[This article is a continuation of Part 1 here]
Where exactly is Voyager 1 in space? Just like you would see the landscape change as you drive across the country, scientists measure changes in space to gauge the location of Voyager 1 and see if their theories about the solar system match reality.
Leaving the solar system means leaving the influence of the sun. The sun has three main attributes: the solar wind, a gravitational pull, and a magnetic field. Voyager 1 and 2 collect data about these attributes as they coast through space. By studying this data, scientists can piece together what space looks like far away from our sun.
The sun is constantly shooting off high energy particles into space. These particles—called the solar wind—cause the Northern Lights on Earth, and mark important boundaries in space. The first thing to change as the solar system meets interstellar space is the speed of the solar wind.
The meeting of the solar wind and the interstellar wind at the edge of the solar system is like two rivers converging. When the fast “streams” of particles emanating from our sun intermingle with the slow and sluggish interstellar wind, they swirl, bubble and slow. The convergence is called the termination zone, and the region of swirling particles is the heliosheath.
Scientists suspect Voyager is somewhere between the turbulent heliosheath and the placid heliopause— a region where the swirling stops and only particles in interstellar space are detectable. But because no spacecraft has ever entered the outer regions of our solar system, scientists do not know what to expect when Voyager 1 reached this odd intersection in space.
The sun is composed of charged particles, and these charged particles create a huge magnetic field. Because the sun is constantly spinning, its magnetic field is also spinning. Unlike the magnetic field created by bar magnets, the sun’s magnetic field twists like the dress of a spinning figure skater.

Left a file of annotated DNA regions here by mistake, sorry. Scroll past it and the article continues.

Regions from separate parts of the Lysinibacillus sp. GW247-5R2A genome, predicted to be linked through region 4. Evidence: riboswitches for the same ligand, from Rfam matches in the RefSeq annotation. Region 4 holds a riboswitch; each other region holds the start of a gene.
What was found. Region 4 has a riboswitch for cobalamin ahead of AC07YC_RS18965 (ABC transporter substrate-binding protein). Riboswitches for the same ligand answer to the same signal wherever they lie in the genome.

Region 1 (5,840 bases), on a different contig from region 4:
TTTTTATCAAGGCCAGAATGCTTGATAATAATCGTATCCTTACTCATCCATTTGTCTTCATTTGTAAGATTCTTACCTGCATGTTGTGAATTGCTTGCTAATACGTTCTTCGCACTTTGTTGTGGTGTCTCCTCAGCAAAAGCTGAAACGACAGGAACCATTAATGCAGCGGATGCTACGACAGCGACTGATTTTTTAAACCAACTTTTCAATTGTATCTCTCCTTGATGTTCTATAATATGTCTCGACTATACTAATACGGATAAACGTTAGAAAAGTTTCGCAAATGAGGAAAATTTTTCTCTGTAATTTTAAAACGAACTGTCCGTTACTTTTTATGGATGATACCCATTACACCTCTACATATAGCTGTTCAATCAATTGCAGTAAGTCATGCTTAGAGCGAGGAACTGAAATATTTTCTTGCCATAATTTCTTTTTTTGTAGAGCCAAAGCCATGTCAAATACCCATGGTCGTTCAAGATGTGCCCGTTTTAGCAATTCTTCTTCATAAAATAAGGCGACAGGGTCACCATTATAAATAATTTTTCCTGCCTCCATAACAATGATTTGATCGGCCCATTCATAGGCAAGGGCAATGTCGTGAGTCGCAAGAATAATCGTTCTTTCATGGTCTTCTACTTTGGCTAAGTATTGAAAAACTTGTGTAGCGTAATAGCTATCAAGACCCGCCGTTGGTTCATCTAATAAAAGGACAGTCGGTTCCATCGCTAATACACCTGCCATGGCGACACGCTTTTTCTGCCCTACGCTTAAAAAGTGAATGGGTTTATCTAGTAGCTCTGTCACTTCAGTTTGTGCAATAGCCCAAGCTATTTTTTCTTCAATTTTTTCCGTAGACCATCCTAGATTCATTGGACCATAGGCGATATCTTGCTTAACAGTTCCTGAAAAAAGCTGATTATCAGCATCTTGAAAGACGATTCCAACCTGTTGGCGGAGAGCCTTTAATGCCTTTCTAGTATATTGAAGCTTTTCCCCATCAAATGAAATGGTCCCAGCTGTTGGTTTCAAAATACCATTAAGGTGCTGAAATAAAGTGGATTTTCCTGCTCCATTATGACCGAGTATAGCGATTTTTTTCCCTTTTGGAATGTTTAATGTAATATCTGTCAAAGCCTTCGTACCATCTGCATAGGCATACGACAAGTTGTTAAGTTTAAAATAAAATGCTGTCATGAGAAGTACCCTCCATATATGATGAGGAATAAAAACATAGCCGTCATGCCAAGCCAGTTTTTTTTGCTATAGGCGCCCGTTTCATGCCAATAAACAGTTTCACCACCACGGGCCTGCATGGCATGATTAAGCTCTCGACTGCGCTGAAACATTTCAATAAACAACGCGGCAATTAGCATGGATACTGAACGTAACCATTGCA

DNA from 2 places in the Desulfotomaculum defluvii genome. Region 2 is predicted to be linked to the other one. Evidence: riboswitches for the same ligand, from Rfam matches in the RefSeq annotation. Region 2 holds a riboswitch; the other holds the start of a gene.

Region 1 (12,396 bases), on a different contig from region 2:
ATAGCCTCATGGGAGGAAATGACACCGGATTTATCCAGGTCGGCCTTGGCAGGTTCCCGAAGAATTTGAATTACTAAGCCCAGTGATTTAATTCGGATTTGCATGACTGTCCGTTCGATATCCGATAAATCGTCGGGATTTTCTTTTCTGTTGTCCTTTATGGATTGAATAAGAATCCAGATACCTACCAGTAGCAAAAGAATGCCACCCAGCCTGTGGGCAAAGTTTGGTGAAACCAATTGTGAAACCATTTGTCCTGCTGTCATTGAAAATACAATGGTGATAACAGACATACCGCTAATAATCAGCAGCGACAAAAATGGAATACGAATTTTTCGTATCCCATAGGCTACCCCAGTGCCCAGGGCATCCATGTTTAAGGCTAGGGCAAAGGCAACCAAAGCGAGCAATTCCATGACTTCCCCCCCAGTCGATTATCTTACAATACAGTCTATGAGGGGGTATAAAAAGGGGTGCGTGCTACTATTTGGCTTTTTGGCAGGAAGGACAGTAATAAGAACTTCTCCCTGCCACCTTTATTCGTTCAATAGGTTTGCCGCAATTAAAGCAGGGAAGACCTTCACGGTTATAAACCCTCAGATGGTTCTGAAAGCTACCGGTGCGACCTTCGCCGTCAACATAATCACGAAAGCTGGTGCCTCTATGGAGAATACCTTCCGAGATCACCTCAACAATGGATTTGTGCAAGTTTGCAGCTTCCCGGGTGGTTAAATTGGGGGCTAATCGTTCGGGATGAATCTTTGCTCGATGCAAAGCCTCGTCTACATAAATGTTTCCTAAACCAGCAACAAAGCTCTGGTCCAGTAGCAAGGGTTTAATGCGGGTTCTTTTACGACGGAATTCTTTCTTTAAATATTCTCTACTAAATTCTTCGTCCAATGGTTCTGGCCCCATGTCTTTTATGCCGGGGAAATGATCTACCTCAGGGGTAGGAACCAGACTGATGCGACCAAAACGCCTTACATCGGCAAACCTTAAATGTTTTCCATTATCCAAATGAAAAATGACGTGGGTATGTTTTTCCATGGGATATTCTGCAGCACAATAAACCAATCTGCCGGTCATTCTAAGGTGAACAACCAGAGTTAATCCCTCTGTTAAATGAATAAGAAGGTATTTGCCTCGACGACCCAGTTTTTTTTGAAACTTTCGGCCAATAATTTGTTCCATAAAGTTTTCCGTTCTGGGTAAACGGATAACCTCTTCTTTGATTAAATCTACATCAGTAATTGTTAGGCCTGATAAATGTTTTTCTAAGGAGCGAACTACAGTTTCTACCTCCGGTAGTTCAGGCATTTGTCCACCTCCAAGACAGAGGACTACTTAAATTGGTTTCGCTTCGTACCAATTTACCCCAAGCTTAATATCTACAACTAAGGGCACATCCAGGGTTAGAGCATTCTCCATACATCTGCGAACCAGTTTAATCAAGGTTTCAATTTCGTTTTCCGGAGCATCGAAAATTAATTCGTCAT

Recently, NASA scientists clarified that the end of the solar system will be marked by a change in the direction of the magnetic field. However, they are unsure what this change will look like or when it will occur. Initially they suspected the union of the sun’s magnetic field and the interstellar magnetic fields would be smooth and simple, but this meeting is much more twisted and tangled than expected, probably because of gas and dust particles interrupting the magnetic fields.
But even after the stream of charged particles dissipates and the magnetic field disappears, scientists suspect that the sun’s gravity will continue to effect objects as far away as two light years (or 125,000 times the distance between the earth and the sun.) Scientist also theorize that a spherical cloud of icy objects—called the Oort cloud—encompasses the solar system and marks the edge of the sun’s gravitational pull. However, scientists think that it will take another 14,000 to 28,000 years before Voyager 1 breaks through this theoretical sphere and leaves the last lingering influences of our sun forever.